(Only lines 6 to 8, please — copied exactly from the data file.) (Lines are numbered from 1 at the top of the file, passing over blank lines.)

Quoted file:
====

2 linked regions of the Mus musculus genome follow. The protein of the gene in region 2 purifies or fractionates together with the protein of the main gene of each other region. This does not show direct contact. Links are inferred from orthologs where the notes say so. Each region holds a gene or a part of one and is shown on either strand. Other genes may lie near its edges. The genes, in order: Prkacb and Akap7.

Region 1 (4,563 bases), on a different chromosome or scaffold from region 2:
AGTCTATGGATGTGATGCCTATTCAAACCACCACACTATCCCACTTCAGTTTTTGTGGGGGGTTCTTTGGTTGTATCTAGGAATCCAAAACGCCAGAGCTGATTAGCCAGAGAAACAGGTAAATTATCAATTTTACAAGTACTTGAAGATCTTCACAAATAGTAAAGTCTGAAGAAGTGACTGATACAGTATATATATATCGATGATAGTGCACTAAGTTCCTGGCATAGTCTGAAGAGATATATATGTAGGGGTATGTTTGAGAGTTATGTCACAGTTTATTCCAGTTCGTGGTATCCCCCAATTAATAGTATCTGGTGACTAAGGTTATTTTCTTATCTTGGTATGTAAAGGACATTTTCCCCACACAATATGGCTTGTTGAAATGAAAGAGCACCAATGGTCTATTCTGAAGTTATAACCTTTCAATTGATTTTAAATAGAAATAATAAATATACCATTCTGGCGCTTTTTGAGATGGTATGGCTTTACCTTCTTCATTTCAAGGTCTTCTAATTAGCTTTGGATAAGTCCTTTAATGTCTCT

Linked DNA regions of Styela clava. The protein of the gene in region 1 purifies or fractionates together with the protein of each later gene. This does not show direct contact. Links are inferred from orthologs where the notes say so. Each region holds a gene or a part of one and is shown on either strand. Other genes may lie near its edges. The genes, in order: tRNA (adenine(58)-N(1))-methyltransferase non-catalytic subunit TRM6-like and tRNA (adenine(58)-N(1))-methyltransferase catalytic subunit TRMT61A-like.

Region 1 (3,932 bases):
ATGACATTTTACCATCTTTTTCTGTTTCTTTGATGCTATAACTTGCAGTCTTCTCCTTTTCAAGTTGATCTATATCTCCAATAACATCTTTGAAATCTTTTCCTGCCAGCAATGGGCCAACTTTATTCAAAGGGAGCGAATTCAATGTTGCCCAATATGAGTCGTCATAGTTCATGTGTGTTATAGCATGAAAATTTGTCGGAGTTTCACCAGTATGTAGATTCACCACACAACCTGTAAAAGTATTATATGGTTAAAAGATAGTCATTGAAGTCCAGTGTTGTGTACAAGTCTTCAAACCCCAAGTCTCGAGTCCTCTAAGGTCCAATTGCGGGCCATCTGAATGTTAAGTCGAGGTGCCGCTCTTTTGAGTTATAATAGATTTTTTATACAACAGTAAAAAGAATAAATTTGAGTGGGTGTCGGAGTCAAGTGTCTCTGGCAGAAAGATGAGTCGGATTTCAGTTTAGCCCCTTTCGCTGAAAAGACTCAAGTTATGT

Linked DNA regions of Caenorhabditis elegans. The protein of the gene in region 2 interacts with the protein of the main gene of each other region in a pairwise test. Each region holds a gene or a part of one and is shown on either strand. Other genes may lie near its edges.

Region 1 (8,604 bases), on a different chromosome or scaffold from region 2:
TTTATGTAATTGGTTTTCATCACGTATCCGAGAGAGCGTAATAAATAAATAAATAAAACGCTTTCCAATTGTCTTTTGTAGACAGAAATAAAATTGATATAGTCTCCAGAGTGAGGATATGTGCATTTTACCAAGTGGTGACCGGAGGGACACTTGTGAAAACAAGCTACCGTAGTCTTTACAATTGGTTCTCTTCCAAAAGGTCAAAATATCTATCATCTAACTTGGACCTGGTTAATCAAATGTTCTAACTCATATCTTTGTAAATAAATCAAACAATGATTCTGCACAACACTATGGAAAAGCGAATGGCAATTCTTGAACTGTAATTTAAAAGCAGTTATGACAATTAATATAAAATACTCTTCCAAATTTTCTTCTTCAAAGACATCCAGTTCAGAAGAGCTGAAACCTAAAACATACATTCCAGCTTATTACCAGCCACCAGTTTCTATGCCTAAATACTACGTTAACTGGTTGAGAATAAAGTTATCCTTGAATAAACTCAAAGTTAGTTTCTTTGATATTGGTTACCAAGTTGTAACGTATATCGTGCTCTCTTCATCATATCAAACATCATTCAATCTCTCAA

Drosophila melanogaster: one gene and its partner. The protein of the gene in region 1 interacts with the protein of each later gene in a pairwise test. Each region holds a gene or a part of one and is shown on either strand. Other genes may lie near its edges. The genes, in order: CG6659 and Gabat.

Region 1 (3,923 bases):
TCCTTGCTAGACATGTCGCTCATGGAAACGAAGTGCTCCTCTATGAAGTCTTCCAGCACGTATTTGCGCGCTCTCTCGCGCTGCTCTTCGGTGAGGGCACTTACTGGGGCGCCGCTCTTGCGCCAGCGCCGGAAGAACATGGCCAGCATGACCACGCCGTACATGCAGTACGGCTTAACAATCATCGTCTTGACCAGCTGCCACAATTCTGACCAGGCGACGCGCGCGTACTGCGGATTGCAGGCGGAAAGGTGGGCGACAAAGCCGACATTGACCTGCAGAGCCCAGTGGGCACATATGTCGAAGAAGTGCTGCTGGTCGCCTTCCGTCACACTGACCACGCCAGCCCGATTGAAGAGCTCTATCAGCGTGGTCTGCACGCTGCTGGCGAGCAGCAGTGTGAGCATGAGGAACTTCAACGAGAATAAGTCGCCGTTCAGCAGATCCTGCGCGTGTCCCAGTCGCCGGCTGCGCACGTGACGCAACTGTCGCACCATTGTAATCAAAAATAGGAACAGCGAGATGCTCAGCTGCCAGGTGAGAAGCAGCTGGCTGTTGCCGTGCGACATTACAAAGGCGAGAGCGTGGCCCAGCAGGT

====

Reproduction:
ATGACATTTTACCATCTTTTTCTGTTTCTTTGATGCTATAACTTGCAGTCTTCTCCTTTTCAAGTTGATCTATATCTCCAATAACATCTTTGAAATCTTTTCCTGCCAGCAATGGGCCAACTTTATTCAAAGGGAGCGAATTCAATGTTGCCCAATATGAGTCGTCATAGTTCATGTGTGTTATAGCATGAAAATTTGTCGGAGTTTCACCAGTATGTAGATTCACCACACAACCTGTAAAAGTATTATATGGTTAAAAGATAGTCATTGAAGTCCAGTGTTGTGTACAAGTCTTCAAACCCCAAGTCTCGAGTCCTCTAAGGTCCAATTGCGGGCCATCTGAATGTTAAGTCGAGGTGCCGCTCTTTTGAGTTATAATAGATTTTTTATACAACAGTAAAAAGAATAAATTTGAGTGGGTGTCGGAGTCAAGTGTCTCTGGCAGAAAGATGAGTCGGATTTCAGTTTAGCCCCTTTCGCTGAAAAGACTCAAGTTATGT

Linked DNA regions of Caenorhabditis elegans. The protein of the gene in region 2 interacts with the protein of the main gene of each other region in a pairwise test. Each region holds a gene or a part of one and is shown on either strand. Other genes may lie near its edges.

Region 1 (8,604 bases), on a different chromosome or scaffold from region 2: